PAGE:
Peppermint Schnapps – Non-alcoholic mint or peppermint extract, mint Italian soda syrup, or mint leaves.
Port Wine, Sweet Sherry, or Fruit-Flavored Liqueur) – Orange juice or apple juice. Substitute equal amount of liquid.
Rum (light or dark) – Water, white grape juice, pineapple juice, apple juice or apple cider, or syrup flavored with almond extract. Substitute equal amounts of liquid.
Sake – Rice vinegar.
Sherry or Bourbon – Orange or pineapple juices, peach syrup, or non-alcoholic vanilla extract. Substitute equal amount of liquid 1 to 2 teaspoons vanilla extract.
Southern Comfort – Peach flavored nectar combined with a small amount of cider vinegar.
Tequila – Cactus juice or nectar.
Triple Sec – Orange juice concentrate, orange juice, orange zest or orange marmalade.
Vermouth, Dry – White grape juice, white wine vinegar, or non-alcoholic white wine.
Vermouth, Sweet – Apple juice, grape juice, balsamic vinegar, non-alcoholic sweet wine, or water with lemon juice.
Whiskey – If a small amount is called for, it can be eliminated.
Vodka – White grape juice or apple cider combined with lime juice or use plain water in place of the vodka.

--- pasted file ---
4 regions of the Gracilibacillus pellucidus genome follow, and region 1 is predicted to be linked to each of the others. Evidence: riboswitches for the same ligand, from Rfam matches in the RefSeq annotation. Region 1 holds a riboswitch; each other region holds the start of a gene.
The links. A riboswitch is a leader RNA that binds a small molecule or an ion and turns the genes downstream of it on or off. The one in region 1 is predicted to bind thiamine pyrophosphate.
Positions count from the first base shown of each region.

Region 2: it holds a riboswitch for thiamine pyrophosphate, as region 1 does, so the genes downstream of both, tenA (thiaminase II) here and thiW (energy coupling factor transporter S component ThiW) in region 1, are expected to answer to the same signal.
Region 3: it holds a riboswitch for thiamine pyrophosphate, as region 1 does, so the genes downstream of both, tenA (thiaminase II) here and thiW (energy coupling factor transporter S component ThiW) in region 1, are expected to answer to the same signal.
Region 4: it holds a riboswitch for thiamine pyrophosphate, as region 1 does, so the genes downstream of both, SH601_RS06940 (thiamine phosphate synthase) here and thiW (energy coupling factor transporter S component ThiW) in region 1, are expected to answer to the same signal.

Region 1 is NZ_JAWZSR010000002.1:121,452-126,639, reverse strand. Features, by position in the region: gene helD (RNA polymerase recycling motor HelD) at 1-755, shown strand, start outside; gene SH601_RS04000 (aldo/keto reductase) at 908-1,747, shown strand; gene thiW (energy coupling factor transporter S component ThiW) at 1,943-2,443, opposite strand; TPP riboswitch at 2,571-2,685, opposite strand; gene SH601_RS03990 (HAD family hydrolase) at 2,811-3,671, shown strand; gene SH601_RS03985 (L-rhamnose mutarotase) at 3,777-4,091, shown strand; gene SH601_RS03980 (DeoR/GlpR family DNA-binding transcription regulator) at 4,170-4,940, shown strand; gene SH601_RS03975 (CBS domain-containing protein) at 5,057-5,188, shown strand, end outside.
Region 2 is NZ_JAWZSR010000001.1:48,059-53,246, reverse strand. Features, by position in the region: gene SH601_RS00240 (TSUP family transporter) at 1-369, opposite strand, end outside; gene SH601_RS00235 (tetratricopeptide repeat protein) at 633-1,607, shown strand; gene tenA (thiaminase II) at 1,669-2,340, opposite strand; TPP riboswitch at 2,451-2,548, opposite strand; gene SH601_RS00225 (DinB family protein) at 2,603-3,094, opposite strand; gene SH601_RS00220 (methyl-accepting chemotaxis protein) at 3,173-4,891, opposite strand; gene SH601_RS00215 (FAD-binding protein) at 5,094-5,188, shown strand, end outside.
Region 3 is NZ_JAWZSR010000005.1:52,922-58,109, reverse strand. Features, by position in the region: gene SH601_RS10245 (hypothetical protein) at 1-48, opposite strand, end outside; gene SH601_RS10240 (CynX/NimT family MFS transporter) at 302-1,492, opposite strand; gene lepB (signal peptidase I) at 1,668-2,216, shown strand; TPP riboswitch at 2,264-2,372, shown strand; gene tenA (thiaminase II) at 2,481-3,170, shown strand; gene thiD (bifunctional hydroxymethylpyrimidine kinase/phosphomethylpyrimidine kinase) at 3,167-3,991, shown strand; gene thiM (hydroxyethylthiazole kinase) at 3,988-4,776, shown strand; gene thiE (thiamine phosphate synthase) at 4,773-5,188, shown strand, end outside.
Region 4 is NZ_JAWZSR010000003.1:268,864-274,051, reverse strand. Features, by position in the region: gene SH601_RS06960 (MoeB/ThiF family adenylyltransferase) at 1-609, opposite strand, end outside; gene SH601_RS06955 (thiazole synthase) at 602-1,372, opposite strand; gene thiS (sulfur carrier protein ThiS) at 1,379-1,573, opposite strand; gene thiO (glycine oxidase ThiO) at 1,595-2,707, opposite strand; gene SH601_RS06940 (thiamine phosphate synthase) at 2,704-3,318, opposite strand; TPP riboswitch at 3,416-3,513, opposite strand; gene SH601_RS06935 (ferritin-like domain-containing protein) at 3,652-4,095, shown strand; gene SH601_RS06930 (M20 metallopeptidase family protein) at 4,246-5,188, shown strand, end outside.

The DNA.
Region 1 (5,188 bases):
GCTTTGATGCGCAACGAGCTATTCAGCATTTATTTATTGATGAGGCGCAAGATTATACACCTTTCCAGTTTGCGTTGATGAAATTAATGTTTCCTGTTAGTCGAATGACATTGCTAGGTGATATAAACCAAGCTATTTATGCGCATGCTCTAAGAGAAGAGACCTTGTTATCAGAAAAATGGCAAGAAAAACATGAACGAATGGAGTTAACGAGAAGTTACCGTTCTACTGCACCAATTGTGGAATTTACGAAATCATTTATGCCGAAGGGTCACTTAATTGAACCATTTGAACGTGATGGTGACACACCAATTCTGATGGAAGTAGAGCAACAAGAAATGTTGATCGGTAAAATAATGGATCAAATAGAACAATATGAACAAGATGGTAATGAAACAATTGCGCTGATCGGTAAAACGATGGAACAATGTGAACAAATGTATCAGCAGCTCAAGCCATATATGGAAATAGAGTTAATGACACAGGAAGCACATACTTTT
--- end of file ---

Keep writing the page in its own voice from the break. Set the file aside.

Claret – Diluted grape juice or cherry cider syrup.
Gewurztraminer – White grape juice combined with lemon juice.
Grappa – Grape juice.
Port Wine – Concord grape juice with some lime zest added, cranberry juice with some lemon juice added, or grape juice concentrate. Substitute orange juice or apple juice for lighter ports.
Red Wine – Red grape juice, cranberry juice, chicken broth, beef broth, vegetable broth, clam juice, fruit juices, flavored vinegar. Substitute equal amount of liquid.
White Wine – Water, chicken broth, vegetable broth, white grape juice, ginger ale, white grape juice.
Sweet White Wine – White grape juice plus 1 tablespoons Karo corn syrup. Substitute equal amount of liquid.
If you are like me you are always looking to figure out how many this and that’s there are i.e How many cups of cornflakes are needed to equal 1 cup of crushed flakes. I recently came across this site which although not complete, may be of help.
Aunt Edna’s Equivalents
INGREDIENT QUANTITY EQUIVALENT
Active Dry Yeast 1 package 1 cake compressed
Apples 1 medium 1 cup sliced
Bananas 3 medium 1 cup mashed
Beans 1 cup dry 2 1/2 cups cooked
Bread Crumbs 4 slices 1 cup dry crumbs
Bread Crumbs 1 slice 3/4 cup soft crumbs
Butter 1 pound 2 cups
Butter 1 pound 4 sticks
Butter 1 stick 1/4 pound (113 grams)
Butter 1 stick 1/2 cup
Cabbage 1 pound 4 cups shredded
Cheese, American 1 lb. shredded 4 cups
Cheese, Bleu 1/4 lb. crumbled 1 cup